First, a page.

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Emergent Approach
This healthcare system is present in India, South Africa and Pakistan.
The government's role is minimal, professional associations are powerful and
a physician operates as a solo entrepreneur, payments are made to them for
healthcare. There is private ownership of facilities and there's always
improvement in training of local healthcare workers.
Advantages of this system is that private healthcare has no waiting lists,
better quality healthcare and it's strong in urban areas. A disadvantage is
that government spending is low (<2% GDP) but there's help from the world
bank. Poor healthcare still exists in rural areas and there are less doctors for
the population.…read more

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Social Security
This system is seen in France, Japan, and Spain. Money is paid upfront for treatment
then reimbursed later. The WHO (World Health Organisation) judged this the most
effective healthcare approach in the world. Healthcare is insured and guaranteed
consumer product. The physicians operate solo and are members of the professional
associations. There is both private and public ownership of facilities and payment for
services are indirect. The state's role is evident but indirect. Strengths in this
approach is a shorter waiting list, so people can see a doctor straightaway due to
payment. The treatment is superior and lower in demand. Weaknesses are that the
costs are increasing rapidly with an ageing population. Some people can't afford to
pay upfront, so take out loans, causing debt and no access to treatment.…read more

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NHS ­ UK and Canada
This is a state supported service where physicians also operate
solo and are members of professional associations. Facilities are
publicly owned and the state's role is central and direct. Strengths
are that everybody has access to this service and it's free for all
social classes apart from prescription charges, optical/dental
services. However, there is a longer waiting list as people may go
to the doctors for every little problem, some may not need urgent
treatment or any at all, but have pay taxes for other people.
Priorities of the UK's National Health Service, are to improve the
quality of service and minimise errors. They also promise to
support and value their staff, public funds are devoted to NHS
patients. Respecting the confidentiality of patients and provide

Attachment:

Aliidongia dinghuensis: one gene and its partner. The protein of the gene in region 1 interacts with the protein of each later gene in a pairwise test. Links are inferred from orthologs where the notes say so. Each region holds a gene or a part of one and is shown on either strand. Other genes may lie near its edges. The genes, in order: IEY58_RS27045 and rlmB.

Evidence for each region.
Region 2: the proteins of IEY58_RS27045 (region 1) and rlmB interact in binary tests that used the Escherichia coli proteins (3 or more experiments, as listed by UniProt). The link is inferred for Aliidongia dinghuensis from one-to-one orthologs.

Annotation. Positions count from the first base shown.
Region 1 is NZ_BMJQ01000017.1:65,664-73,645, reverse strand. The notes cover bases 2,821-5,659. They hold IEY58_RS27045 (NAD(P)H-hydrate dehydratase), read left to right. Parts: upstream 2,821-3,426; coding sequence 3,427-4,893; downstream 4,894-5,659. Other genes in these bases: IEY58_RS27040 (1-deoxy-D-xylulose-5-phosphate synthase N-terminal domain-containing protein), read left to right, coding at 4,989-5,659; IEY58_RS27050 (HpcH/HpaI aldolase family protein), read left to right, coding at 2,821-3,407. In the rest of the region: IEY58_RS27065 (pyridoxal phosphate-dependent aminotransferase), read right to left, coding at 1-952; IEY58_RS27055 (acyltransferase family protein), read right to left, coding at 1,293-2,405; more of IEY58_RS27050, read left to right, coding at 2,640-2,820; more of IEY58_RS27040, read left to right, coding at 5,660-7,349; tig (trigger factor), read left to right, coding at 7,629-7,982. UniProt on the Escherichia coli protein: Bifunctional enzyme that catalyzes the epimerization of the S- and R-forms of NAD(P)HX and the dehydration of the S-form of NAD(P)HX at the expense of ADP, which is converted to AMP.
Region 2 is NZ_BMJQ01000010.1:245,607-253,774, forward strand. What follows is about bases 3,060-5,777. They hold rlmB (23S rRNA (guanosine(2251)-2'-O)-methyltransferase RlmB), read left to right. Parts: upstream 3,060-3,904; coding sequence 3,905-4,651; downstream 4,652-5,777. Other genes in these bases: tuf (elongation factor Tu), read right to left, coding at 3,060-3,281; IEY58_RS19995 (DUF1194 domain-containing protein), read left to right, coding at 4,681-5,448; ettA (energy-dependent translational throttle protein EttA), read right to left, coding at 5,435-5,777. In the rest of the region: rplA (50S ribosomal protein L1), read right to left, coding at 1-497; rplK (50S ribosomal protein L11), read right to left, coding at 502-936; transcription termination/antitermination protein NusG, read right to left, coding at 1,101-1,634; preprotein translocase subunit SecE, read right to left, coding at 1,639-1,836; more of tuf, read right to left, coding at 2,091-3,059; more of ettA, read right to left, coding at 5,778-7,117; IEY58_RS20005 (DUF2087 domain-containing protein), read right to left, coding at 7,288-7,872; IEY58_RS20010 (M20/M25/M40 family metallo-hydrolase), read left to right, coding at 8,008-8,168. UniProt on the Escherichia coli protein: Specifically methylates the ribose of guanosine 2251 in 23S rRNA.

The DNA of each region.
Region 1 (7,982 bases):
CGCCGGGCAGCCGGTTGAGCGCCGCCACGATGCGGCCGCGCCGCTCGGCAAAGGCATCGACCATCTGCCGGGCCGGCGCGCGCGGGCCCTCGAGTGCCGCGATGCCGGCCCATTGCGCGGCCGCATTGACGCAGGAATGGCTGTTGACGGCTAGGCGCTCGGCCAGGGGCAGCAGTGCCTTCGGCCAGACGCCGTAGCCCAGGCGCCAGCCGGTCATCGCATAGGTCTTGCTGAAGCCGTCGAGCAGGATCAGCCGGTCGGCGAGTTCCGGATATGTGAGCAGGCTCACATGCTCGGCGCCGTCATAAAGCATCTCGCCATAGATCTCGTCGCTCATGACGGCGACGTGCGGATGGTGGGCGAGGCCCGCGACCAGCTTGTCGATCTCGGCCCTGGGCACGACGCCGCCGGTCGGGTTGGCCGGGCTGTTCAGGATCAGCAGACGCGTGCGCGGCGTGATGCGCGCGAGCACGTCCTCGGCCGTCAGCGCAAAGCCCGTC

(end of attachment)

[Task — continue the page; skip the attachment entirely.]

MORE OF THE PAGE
access to information about their services, treatment and
performance are main priorities.
Primary care trusts (PCT), these are NHS walk-in centres and
they provide a direct-telephone service. They work with local
authorities and other agencies to provide health and social care to
make sure community's needs are being met.…read more

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Socialised ­ Cuba and China
Controlled entirely by the government and they provide public services where
physicians are state-employed where as professional associations are weak or non-
existent. Facilities are publicly owned and payments are entirely indirect. Strengths
are that many doctors are exported to other countries due to the 21 medical schools
that provide free training. Known as an effective system but it isn't without it's
weaknesses as they may not have trade unions to support employees who are
treated unfairly.
In Cuba, from the time of the socialist revolution in 1959 it has develop a health-care
system that provides excellent services for everyone. Fidel Castro made the
achievement of developed country health indicators a national priority. Therefore they
had to tackle the linked issues of sanitation, nutrition, medical services, education,
housing, employment, equitable distribution of resources and economic growth. In the
past 35 years Cuba has tripled their number of healthcare workers and went from one
doctor for every 1393 people in 1970 to one doctor for every 159 people in 2005.
Having accomplished this in urban and rural areas they are now exporting this model
through its medical diplomacy initiatives.
There was also a simultaneous development of high-tech medicine and
biotechnology. However they did suffer a post-apartheid brain drain because South
Africa began importing doctors from Cuba in 1996, 400 doctors were located in South
African townships and rural areas. Today Cuba has 130,000 health-care
professionals with a university education, 25,845 of whom are volunteers serving in
international missions in 68 different countries.…read more

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Pluralist - USA
Each consumer pays for outpatient treatment, doctor's fees/appliances.
Physicians operate solo and there is private and public ownership of
facilities. The state's role is minimal and indirect. People have insurance to
cover some of their healthcare costs. Professional associations are
powerful. An advantage is that there are additional healthcare services for
the poor and elderly, Medicare and Medicaid. But, about 44 million
inhabitants are without insurance.…read more

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